Place Player Country Score To par Money ($)
T1 Mike Weir  Canada 70-68-75-68=281 –7 Playoff
Len Mattiace  United States 73-74-69-65=281
3 Phil Mickelson  United States 73-70-72-68=283 –5 408,000
4 Jim Furyk  United States 73-72-71-68=284 –4 288,000
5 Jeff Maggert  United States 72-73-66-75=286 –2 240,000
T6 Ernie Els  South Africa 79-66-72-70=287 –1 208,500
Vijay Singh  Fiji 73-71-70-73=287
T8 Jonathan Byrd  United States 74-71-71-72=288 E 162,000
José María Olazábal  Spain 73-71-71-73=288
Mark O'Meara  United States 76-71-70-71=288
David Toms  United States 71-73-70-74=288
Scott Verplank  United States 76-73-70-69=288

Amateurs: Barnes (+3), Mahan (+6), Moore (+13).

Scorecard[edit]

Final round

Hole  1   2   3   4   5   6   7   8   9  10 11 12 13 14 15 16 17 18
Par 4 5 4 3 4 3 4 5 4 4 4 3 5 4 5 3 4 4
Canada Weir –3 –4 –4 –4 –4 –5 –5 –5 –5 –5 –5 –5 –6 –6 –7 –7 –7 –7
United States Mattiace E –1 –2 –2 –2 –2 –2 –3 –3 –4 –4 –4 –6 –6 –7 –8 –8 –7
United States Mickelson –1 –2 –2 –2 –2 –1 –2 –2 –2 –2 –2 –2 –3 –3 –4 –4 –4 –5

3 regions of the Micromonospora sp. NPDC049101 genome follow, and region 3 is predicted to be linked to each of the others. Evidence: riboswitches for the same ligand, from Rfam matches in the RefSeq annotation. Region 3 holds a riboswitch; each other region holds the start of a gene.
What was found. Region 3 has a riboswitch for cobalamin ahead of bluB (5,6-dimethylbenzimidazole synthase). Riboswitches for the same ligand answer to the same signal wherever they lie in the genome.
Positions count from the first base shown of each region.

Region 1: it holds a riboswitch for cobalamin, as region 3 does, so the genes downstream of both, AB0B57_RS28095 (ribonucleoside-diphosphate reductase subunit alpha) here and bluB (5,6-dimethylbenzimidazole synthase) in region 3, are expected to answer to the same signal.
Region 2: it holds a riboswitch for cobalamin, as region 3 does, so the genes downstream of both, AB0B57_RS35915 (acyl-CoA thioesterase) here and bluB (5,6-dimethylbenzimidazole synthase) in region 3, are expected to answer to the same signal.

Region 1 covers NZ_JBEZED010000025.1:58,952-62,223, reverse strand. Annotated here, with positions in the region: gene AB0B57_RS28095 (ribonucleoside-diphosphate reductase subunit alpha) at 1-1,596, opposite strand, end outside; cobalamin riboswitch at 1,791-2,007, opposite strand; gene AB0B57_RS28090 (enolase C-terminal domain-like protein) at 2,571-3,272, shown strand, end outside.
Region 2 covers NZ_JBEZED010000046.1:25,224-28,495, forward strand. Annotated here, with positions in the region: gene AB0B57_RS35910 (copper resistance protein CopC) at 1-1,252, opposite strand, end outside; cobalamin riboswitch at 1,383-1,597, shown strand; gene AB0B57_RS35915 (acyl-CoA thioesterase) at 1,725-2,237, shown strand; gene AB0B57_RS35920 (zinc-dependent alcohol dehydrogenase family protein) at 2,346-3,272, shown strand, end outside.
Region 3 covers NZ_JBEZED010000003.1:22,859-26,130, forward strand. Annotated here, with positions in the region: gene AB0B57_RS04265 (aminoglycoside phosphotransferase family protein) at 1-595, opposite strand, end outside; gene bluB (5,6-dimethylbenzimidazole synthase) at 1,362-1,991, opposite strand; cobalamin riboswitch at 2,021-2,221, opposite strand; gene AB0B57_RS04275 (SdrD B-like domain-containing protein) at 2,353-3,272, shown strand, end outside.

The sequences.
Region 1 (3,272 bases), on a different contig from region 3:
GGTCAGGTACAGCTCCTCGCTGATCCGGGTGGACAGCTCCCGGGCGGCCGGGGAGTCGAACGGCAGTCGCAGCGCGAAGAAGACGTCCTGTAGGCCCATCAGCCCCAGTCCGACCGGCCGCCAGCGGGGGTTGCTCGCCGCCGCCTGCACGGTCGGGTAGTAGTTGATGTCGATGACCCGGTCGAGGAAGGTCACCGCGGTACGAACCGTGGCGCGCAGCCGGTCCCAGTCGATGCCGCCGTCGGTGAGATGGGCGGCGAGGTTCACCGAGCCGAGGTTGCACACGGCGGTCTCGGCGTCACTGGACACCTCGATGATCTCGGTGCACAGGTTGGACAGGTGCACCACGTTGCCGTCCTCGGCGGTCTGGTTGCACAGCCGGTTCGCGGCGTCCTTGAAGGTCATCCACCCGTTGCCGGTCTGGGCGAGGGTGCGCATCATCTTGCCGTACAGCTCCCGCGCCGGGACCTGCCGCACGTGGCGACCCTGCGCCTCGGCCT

United States Furyk E –1 –1 –1 –1 –1 –1 –2 –2 –2 –2 –1 –1 –1 –3 -3 –4 –4
United States Maggert –5 –5 –2 –2 –3 –3 –3 –3 –3 –4 –4 +1 +1 E –1 –2 –2 –2
South Africa Els E E +1 +1 +2 +1 +1 E –1 –1 E E –1 –1 –1 –1 –1 –1
Fiji Singh –2 –3 –3 –3 –2 –2 –2 –2 –2 –3 –4 –3 –2 –2 –1 –1 –1 –1
United States Toms –1 –2 –2 –2 –2 –2 –1 –2 –2 –2 –2 –1 E +1 +1 E E E
United States Woods –1 –2 E +1 +1 +1 +2 +3 +2 +2 +2 +2 +1 +2 +2 +2 +2 +2

Cumulative tournament scores, relative to par
Source:[7]

Playoff[edit]

Place Player Country Score To par Money ($)
1 Mike Weir  Canada 5 +1 1,080,000
2 Len Mattiace  United States 6 +2 648,000
  • Sudden-death playoff began and ended on par-4 10th hole; Weir's bogey defeated Mattiace.[1]

References[edit]

  1. ^ a b Price, S.L. (April 21, 2003). "Weir and Wonderful". Sports Illustrated. 
  2. ^ Dulac, Gerry (April 14, 2003). "A Weir-d Masters". Toledo Blade. Block News Alliance. p. C1. 
  3. ^ a b Ferguson, Dave (April 12, 2013). "On long day at Augusta, it's even longer for Woods". Spokesman-Review. Associated Press. p. C1. 
  4. ^ Bonk, Thomas (April 13, 2003). "Tiger goes from near-miss to near lead". Eugene Register-Guard. (Los Angeles Times). p. D1. 
  5. ^ a b "Tournament Scoreboard: The 67th Masters". Eugene Register-Guard. April 13, 2013. p. D4. 
  6. ^ "Masters playoff format is changed". CNN.com. April 7, 2004. Retrieved January 7, 2013. 
  7. ^ "2003 Masters leaderboard". Augusta.com. April 13, 2003. Retrieved June 20, 2013. 

External links[edit]

Preceded by
2002 PGA Championship
Major Championships Succeeded by
2003 U.S. Open

Coordinates: 33°30′11″N 82°01′12″W / 33.503°N 82.020°W / 33.503; -82.020